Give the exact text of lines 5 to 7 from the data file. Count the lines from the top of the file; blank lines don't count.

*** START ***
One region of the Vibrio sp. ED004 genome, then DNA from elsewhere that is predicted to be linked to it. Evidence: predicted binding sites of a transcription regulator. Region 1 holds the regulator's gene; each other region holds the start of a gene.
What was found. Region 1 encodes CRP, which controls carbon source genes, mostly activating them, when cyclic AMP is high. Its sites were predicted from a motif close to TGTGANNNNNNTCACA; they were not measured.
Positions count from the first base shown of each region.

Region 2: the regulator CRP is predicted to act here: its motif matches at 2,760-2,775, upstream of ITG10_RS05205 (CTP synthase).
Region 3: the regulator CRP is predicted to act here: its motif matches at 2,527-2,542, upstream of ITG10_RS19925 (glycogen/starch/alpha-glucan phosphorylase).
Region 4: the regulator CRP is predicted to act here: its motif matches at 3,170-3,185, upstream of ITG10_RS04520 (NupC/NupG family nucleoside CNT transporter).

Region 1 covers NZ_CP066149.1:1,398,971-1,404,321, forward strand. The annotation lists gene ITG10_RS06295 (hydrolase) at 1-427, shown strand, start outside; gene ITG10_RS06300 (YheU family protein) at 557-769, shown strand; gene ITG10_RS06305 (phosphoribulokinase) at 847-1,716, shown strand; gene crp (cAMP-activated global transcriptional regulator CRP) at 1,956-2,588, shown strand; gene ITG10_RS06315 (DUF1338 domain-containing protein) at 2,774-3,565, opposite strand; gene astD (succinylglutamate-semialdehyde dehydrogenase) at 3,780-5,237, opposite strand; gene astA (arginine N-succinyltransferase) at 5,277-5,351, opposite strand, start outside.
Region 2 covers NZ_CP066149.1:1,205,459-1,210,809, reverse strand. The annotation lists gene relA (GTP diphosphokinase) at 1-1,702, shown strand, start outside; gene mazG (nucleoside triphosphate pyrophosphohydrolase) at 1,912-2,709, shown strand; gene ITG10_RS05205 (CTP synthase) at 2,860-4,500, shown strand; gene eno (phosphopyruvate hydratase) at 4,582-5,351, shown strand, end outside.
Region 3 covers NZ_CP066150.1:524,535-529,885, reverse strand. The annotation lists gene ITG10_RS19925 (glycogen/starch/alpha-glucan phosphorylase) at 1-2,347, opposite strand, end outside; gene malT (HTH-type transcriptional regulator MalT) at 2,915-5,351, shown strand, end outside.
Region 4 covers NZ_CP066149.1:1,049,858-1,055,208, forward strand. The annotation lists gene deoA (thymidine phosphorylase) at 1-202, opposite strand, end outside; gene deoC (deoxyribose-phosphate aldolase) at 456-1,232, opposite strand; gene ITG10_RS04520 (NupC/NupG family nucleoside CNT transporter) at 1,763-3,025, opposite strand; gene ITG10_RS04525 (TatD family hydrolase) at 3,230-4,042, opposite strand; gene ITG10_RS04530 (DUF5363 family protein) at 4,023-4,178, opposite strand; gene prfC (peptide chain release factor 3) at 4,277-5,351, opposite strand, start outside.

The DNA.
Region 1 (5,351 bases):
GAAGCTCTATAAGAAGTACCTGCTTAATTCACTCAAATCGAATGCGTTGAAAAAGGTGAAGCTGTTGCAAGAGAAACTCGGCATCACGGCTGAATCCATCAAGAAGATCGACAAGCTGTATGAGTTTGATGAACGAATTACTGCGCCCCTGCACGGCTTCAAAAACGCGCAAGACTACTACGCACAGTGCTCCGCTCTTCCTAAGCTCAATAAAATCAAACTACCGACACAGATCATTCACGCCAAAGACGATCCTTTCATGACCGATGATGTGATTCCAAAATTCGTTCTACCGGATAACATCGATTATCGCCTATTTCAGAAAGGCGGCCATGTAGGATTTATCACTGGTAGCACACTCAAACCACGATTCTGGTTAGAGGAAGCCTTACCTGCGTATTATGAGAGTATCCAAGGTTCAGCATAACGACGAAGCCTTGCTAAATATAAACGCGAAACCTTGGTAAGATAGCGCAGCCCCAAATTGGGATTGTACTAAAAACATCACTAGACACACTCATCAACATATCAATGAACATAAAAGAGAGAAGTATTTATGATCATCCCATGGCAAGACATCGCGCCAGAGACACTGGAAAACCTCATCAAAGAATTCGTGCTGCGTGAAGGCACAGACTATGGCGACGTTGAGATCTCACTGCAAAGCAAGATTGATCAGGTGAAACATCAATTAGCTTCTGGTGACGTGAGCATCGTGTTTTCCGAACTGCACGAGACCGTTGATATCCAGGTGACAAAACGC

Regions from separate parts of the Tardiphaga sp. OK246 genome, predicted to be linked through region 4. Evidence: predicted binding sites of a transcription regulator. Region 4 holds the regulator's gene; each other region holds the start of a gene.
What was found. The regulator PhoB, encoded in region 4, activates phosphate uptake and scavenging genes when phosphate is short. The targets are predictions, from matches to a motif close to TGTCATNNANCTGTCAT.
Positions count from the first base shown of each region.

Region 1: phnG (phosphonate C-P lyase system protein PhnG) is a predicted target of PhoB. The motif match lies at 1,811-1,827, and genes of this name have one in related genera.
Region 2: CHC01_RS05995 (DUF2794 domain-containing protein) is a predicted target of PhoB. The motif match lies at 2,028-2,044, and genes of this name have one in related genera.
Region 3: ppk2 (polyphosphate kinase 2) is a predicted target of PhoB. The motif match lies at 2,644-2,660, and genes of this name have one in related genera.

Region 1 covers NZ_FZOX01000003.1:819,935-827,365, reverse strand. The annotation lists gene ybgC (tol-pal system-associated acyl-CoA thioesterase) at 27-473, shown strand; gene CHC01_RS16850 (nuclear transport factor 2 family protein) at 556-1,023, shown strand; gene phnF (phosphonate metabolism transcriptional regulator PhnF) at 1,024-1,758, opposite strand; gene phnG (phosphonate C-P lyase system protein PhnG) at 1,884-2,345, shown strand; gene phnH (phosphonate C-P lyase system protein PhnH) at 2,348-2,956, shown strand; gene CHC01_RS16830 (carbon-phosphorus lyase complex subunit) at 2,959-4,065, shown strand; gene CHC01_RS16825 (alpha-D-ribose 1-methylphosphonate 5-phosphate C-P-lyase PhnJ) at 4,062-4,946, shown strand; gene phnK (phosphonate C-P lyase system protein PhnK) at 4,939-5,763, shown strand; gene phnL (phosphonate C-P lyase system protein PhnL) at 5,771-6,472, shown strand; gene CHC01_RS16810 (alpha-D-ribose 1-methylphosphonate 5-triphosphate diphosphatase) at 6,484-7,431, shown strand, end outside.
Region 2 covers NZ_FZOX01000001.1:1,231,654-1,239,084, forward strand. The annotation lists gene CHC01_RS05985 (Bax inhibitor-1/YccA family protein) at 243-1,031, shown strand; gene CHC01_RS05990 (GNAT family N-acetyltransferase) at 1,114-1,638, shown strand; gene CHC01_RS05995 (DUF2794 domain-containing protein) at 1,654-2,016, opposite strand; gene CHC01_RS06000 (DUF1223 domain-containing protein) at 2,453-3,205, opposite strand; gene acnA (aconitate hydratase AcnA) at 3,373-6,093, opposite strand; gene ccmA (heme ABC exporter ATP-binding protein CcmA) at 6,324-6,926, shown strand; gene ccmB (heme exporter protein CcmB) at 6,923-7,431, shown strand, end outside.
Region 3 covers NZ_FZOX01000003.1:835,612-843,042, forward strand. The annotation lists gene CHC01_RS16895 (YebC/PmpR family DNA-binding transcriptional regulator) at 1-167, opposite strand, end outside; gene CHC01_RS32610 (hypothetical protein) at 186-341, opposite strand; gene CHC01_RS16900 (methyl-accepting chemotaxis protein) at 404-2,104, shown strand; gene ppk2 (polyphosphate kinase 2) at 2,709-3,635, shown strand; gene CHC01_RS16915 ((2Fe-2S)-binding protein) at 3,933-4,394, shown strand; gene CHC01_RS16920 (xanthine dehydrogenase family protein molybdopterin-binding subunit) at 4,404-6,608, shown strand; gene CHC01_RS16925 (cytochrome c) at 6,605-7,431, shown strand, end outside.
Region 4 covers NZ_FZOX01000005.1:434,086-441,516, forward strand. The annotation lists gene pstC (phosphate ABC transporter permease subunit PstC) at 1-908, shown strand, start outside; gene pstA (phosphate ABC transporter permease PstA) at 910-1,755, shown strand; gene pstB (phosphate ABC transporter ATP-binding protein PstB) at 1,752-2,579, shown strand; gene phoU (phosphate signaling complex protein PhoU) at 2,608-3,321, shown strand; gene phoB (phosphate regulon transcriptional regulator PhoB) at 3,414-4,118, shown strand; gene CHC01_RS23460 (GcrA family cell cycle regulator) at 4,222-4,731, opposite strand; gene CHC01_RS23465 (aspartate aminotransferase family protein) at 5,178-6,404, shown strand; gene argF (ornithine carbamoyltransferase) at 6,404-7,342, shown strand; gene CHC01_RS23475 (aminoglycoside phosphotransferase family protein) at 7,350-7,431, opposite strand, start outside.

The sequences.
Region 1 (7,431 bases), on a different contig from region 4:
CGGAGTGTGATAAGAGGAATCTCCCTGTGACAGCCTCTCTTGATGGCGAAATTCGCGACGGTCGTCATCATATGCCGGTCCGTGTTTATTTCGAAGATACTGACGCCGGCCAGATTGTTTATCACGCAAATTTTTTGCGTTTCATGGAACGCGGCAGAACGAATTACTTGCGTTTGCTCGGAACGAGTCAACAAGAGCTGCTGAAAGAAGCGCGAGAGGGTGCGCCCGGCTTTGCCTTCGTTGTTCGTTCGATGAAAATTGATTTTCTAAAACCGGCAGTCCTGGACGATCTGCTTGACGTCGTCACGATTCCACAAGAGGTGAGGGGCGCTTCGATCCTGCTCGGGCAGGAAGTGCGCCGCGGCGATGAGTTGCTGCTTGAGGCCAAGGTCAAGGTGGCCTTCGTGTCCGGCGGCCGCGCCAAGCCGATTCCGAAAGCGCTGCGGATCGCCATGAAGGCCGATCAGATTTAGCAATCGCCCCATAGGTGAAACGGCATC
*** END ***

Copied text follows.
Region 3: the regulator CRP is predicted to act here: its motif matches at 2,527-2,542, upstream of ITG10_RS19925 (glycogen/starch/alpha-glucan phosphorylase).
Region 4: the regulator CRP is predicted to act here: its motif matches at 3,170-3,185, upstream of ITG10_RS04520 (NupC/NupG family nucleoside CNT transporter).

Region 1 covers NZ_CP066149.1:1,398,971-1,404,321, forward strand. The annotation lists gene ITG10_RS06295 (hydrolase) at 1-427, shown strand, start outside; gene ITG10_RS06300 (YheU family protein) at 557-769, shown strand; gene ITG10_RS06305 (phosphoribulokinase) at 847-1,716, shown strand; gene crp (cAMP-activated global transcriptional regulator CRP) at 1,956-2,588, shown strand; gene ITG10_RS06315 (DUF1338 domain-containing protein) at 2,774-3,565, opposite strand; gene astD (succinylglutamate-semialdehyde dehydrogenase) at 3,780-5,237, opposite strand; gene astA (arginine N-succinyltransferase) at 5,277-5,351, opposite strand, start outside.